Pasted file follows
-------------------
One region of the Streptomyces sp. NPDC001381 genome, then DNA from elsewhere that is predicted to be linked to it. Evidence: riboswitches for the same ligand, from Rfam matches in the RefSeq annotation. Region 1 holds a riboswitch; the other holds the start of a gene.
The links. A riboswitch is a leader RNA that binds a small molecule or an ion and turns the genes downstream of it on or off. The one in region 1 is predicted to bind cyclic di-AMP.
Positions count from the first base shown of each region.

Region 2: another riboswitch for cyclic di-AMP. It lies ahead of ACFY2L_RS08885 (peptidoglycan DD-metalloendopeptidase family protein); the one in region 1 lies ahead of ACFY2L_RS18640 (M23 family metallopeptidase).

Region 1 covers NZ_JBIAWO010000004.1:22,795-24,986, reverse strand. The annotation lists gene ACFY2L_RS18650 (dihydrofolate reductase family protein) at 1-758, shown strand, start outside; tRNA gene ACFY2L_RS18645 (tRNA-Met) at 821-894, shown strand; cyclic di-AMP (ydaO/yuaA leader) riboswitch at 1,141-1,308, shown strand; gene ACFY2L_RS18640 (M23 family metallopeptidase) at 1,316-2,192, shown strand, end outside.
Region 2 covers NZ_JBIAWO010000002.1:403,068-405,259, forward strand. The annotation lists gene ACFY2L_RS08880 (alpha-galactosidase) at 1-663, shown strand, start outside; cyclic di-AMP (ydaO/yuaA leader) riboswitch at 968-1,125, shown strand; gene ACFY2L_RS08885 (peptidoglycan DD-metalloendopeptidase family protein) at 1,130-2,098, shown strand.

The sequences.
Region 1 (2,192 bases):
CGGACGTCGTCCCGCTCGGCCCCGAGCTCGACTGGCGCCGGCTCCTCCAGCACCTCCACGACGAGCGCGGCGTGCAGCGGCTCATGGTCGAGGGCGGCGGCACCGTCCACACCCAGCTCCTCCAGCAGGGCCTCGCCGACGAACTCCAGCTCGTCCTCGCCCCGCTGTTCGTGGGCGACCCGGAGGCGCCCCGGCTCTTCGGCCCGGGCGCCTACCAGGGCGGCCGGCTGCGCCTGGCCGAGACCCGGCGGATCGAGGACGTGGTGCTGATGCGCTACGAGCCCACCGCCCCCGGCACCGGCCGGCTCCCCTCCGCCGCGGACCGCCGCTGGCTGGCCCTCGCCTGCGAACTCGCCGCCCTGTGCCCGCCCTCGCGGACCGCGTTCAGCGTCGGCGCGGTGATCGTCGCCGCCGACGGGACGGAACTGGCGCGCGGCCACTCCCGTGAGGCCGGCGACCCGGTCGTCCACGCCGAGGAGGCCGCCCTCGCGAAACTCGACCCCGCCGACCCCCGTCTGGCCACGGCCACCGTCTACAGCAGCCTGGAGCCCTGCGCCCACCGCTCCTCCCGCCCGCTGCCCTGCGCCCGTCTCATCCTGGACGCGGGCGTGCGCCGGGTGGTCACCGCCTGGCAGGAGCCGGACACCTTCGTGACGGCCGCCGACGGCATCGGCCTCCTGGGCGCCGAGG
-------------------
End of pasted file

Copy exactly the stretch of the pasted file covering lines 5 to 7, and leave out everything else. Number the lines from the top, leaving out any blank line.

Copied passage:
Region 1 covers NZ_JBIAWO010000004.1:22,795-24,986, reverse strand. The annotation lists gene ACFY2L_RS18650 (dihydrofolate reductase family protein) at 1-758, shown strand, start outside; tRNA gene ACFY2L_RS18645 (tRNA-Met) at 821-894, shown strand; cyclic di-AMP (ydaO/yuaA leader) riboswitch at 1,141-1,308, shown strand; gene ACFY2L_RS18640 (M23 family metallopeptidase) at 1,316-2,192, shown strand, end outside.
Region 2 covers NZ_JBIAWO010000002.1:403,068-405,259, forward strand. The annotation lists gene ACFY2L_RS08880 (alpha-galactosidase) at 1-663, shown strand, start outside; cyclic di-AMP (ydaO/yuaA leader) riboswitch at 968-1,125, shown strand; gene ACFY2L_RS08885 (peptidoglycan DD-metalloendopeptidase family protein) at 1,130-2,098, shown strand.

The sequences.